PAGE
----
YARLOOP, AUSTRALIA: US health campaigner Erin Brockovich takes on Alcoa
May 1st, 2009
The Sunday Times, AUG 5, 2007
Brockovich has taken a strong interest in the plight of communities
near Alcoa's controversial Wagerup refinery, 125km south of Perth. Brockovich -- made famous in the movie that starred Julia Roberts -- is currently in WA.
Sunday Times understands that Queensland's leading plaintiff law firm
Shine Lawyers will tomorrow announce it is preparing to sue Alcoa on
behalf of aggrieved locals -- many of whom have fled the area after
In June, lawyers spent five days in Yarloop
before deciding to take on the case. The firm, which has links to
Brockovich's consulting firm, has offered its services on a no win, no
After a decade complaining about poisonous fumes
from the refinery's stacks and red dust from its waste stockpiles, many
locals are looking forward to their day in court.
of Yarloop is bitterly split on the issue. Many residents are desperate
to leave, citing a multitude of health problems, while others say they
have been unaffected by emissions and accuse their neighbours of making
it all up.
There has been an exodus from the area in recent
years. Census figures show that Yarloop's population has fallen from
874 to 546 in the past five years.
More than 200 families have
submitted applications in the past few months to have their homes
bought by Alcoa under a scheme negotiated with the WA Government that
will allow production to double at Wagerup.
Alcoa, a major
employer in the South-West, has consistently denied its operations pose
a health risk to Yarloop, Hamel and Cookernup.
In June, The
Sunday Times revealed that new laser technology, not previously used in
Australia, had corroborated residents' long-held complaints that
emissions were reaching homes up to 5km away.
The fumes, containing a mix of 260 chemicals, also linger close to the ground for up to 18 hours.
from the Department of Environment and Conservation said that seasonal
weather conditions, combined with the area's landscape, can result in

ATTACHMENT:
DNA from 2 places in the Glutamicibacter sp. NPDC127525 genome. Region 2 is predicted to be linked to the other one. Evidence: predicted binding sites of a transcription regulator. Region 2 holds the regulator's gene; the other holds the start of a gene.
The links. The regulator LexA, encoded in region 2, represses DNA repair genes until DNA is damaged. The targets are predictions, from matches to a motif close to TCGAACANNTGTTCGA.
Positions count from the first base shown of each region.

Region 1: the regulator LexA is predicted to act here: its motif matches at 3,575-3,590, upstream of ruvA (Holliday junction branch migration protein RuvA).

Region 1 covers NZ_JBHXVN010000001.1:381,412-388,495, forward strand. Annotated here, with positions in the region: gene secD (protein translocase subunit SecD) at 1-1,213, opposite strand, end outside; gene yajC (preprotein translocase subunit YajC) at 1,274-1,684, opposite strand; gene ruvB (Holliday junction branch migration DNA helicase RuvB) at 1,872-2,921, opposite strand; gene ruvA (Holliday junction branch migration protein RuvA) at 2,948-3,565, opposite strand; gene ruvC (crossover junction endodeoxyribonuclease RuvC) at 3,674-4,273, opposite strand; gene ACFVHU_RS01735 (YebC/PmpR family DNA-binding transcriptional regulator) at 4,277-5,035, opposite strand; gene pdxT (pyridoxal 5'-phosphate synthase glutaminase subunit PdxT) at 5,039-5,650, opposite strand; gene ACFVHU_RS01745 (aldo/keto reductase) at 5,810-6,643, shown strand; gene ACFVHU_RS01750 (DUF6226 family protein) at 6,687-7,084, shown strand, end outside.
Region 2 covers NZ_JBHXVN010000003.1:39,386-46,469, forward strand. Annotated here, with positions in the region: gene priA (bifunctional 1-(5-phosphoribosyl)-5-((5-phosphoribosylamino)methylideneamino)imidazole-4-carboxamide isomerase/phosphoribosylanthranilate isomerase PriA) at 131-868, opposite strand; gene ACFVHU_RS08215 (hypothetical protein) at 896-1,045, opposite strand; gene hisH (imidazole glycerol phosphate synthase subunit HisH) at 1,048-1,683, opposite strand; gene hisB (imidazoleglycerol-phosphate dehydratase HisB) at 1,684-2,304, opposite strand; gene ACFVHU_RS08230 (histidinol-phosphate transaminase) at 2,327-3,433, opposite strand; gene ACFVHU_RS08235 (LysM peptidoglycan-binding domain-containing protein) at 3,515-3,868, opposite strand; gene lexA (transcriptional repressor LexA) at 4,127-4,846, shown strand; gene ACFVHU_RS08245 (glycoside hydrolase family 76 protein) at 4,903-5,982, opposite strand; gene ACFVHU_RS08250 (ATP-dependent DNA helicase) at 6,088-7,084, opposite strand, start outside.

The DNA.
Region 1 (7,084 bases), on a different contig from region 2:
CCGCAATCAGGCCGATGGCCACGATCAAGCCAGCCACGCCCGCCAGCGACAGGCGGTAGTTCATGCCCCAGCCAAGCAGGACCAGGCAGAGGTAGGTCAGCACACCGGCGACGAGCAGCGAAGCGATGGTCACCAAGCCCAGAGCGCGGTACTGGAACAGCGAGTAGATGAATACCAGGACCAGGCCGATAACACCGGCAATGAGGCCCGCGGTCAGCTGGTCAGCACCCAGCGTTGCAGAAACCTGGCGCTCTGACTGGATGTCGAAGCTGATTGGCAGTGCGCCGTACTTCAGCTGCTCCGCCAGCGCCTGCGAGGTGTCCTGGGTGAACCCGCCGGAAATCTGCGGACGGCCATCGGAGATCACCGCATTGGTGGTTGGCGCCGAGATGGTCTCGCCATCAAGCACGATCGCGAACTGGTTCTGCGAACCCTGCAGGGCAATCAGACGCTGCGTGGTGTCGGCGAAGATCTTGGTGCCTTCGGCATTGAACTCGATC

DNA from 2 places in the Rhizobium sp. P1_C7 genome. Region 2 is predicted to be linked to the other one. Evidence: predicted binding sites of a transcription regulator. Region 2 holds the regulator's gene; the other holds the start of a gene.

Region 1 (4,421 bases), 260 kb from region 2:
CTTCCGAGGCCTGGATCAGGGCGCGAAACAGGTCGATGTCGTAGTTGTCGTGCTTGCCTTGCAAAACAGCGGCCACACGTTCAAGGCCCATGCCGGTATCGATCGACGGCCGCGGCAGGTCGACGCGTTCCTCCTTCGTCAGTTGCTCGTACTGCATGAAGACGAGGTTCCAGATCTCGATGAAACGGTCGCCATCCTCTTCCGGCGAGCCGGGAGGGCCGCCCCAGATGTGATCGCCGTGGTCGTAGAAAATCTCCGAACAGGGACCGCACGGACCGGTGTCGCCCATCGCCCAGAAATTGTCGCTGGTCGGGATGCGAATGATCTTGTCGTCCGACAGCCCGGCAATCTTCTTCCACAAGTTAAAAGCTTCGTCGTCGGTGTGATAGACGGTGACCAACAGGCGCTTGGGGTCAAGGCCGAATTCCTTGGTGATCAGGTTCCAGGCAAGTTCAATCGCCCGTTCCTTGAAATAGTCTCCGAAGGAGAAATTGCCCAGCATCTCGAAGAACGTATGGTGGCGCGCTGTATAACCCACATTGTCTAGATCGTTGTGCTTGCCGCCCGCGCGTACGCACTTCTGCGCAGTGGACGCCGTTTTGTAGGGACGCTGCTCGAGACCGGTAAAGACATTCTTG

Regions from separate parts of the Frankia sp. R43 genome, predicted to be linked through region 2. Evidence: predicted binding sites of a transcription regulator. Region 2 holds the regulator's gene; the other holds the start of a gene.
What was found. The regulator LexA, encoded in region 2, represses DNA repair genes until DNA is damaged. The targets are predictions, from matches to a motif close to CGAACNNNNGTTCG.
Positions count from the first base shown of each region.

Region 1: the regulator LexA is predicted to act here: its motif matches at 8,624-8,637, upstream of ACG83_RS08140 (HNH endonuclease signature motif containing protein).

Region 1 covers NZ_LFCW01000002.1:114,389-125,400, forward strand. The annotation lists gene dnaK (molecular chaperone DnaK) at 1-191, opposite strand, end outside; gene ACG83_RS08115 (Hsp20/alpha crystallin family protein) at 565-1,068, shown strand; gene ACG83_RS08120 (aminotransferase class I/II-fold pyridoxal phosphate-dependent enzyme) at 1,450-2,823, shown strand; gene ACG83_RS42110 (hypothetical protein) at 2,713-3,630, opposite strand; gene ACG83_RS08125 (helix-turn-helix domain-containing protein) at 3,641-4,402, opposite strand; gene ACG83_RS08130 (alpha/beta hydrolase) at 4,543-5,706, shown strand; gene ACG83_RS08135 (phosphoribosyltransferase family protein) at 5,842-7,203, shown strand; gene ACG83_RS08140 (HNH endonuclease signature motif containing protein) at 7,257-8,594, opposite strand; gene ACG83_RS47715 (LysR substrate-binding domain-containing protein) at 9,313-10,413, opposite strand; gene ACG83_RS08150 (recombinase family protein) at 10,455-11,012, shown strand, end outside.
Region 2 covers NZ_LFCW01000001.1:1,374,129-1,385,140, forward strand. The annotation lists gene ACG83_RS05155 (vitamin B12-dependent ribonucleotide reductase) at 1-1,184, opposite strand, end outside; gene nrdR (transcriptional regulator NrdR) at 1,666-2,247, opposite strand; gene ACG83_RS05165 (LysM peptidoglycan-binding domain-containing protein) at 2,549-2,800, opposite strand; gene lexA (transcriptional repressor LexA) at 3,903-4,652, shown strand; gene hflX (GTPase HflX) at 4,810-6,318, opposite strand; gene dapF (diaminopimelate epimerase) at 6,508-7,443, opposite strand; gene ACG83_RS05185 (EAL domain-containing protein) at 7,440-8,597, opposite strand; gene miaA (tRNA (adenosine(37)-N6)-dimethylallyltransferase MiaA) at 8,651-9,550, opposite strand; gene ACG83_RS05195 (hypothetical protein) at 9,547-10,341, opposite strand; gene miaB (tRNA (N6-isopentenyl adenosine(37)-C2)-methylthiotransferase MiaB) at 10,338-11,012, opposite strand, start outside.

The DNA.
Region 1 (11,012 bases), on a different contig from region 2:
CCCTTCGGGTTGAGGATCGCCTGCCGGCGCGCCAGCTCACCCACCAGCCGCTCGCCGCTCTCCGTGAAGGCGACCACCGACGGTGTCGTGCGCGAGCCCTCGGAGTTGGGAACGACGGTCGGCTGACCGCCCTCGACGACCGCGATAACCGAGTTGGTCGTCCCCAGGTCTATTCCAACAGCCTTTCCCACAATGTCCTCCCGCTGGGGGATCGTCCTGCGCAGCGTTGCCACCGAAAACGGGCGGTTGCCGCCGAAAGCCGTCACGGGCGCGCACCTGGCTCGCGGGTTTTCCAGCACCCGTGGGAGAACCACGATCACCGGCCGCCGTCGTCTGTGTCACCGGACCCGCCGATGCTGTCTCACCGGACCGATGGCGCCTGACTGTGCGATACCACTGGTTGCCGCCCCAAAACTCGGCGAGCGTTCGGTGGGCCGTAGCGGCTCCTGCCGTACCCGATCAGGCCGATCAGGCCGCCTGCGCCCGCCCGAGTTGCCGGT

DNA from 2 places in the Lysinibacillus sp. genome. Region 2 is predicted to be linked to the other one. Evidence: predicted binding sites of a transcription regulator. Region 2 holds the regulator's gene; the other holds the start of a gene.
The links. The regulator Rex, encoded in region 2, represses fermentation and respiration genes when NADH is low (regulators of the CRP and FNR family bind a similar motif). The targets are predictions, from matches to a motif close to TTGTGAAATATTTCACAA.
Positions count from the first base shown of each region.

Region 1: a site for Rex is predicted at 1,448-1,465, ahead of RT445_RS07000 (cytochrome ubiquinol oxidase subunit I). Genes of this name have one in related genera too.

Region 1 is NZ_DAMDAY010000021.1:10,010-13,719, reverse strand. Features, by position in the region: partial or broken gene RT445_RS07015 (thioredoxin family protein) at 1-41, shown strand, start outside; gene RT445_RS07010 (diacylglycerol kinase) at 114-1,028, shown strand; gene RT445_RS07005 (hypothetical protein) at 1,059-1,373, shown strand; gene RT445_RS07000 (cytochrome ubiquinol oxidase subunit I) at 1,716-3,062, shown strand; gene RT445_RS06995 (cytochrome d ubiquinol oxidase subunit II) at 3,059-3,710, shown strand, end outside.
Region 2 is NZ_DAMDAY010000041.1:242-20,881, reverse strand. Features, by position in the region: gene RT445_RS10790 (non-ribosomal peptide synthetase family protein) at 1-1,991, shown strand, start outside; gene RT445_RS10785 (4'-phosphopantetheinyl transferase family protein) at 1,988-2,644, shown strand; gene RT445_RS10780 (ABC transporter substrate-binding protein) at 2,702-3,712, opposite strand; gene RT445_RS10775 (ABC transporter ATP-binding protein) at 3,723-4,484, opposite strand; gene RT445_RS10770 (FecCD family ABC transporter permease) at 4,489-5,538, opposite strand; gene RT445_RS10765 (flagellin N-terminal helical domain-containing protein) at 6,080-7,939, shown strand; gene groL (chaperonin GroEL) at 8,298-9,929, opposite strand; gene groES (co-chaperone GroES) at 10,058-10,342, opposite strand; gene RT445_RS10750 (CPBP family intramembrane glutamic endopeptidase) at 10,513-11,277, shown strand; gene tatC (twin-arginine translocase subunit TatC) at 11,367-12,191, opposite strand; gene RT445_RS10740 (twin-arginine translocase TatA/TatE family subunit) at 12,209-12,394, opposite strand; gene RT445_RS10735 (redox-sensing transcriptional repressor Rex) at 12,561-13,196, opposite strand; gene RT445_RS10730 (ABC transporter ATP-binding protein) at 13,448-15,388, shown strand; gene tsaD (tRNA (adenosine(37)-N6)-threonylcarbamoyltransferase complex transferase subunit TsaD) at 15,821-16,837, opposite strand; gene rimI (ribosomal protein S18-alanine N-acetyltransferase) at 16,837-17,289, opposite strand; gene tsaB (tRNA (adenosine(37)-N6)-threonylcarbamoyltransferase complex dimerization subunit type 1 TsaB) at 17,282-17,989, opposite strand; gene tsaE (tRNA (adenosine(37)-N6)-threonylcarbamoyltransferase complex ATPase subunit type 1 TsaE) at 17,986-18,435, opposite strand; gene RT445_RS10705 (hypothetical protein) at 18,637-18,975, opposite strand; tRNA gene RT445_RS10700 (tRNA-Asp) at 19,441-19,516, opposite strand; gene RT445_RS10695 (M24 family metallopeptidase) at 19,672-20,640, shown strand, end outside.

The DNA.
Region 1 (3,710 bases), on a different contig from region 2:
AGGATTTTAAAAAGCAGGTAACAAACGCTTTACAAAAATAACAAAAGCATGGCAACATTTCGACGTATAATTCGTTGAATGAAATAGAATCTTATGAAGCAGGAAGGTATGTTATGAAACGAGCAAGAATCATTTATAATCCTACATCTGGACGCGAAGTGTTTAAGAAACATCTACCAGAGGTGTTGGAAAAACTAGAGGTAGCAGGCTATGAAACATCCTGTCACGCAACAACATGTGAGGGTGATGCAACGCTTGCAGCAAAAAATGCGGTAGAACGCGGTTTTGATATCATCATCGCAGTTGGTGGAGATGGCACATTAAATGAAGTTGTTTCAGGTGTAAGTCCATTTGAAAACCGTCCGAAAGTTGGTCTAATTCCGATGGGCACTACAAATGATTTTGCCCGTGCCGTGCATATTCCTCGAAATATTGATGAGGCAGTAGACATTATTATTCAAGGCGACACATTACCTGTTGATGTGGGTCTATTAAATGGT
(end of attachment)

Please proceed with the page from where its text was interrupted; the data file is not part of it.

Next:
emissions from the refinery being trapped near the ground.
Alcoa has stressed that tests on individual chemicals in the air showed that concentrations were within health guidelines.
Puccio, co-chairman of local pressure group CAPS, which is now working
with Shine Lawyers, said he hoped it didn't come to court action.
``We hope that common sense will prevail and we don't have to go down the legal path,'' he said.
people just wanted a fair deal so they could relocate without being out
of pocket. ``What we want is accountability and for Alcoa to take
responsibility for what they've done and the Government to take
responsibility for sitting on the fence,'' Mr Puccio said.
``We will be meeting with the lawyers again for three or four hours today and then meeting with Erin on Monday morning.''
currently works as an advocate for community awareness and fights
passionately to overcome ``deceits'' that end up jeopardising public
health and safety.
She attends major summit meetings on
environmental issues, works on major trials affecting people's health
and well-being and refers cases to the lawyers, researching and
providing information and support services to communities.
Larson, who worked with Brockovich and lawyer Edward Masry in
successful legal cases against toxic-fume spewing refineries in
California in the mid-1990s, also visited Yarloop in June.
Larson was trying to empower locals with the help of the ``bucket'' --
a cheap and easy-to-use device that can measure air pollution for a
fraction of the cost of more sophisticated equipment.
A buy-out scheme for homeowners to escape the Yarloop area has been swamped with applications.
Former deputy premier Hendy Cowan, who was appointed to oversee the scheme, this week said that 45 sales had gone through.